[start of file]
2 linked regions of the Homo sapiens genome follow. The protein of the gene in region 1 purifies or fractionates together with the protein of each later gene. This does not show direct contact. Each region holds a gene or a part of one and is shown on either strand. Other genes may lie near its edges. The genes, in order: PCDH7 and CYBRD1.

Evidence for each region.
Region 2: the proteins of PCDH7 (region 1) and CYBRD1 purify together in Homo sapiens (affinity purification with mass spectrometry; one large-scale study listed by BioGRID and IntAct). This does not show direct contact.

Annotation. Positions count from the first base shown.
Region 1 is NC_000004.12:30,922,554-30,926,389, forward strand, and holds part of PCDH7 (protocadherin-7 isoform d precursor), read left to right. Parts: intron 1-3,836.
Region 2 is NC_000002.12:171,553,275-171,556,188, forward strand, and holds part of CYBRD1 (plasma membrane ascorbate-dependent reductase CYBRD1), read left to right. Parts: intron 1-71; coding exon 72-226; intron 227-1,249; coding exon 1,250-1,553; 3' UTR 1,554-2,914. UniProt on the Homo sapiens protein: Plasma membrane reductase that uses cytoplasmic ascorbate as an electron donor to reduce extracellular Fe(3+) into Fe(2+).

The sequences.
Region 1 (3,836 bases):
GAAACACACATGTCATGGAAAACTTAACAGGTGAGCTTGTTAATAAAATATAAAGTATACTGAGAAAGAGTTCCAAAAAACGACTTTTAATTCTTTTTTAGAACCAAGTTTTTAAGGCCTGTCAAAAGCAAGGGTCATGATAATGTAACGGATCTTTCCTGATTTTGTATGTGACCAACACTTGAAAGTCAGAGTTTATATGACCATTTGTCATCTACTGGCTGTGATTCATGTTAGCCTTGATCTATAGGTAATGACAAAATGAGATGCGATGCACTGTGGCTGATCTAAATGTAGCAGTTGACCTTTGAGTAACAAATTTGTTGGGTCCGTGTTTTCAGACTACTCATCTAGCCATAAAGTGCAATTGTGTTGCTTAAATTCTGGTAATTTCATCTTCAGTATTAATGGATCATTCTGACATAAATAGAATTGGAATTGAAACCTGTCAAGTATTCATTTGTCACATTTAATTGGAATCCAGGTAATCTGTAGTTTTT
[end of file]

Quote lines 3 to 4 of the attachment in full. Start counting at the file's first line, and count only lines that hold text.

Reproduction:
Region 2: the proteins of PCDH7 (region 1) and CYBRD1 purify together in Homo sapiens (affinity purification with mass spectrometry; one large-scale study listed by BioGRID and IntAct). This does not show direct contact.

Annotation. Positions count from the first base shown.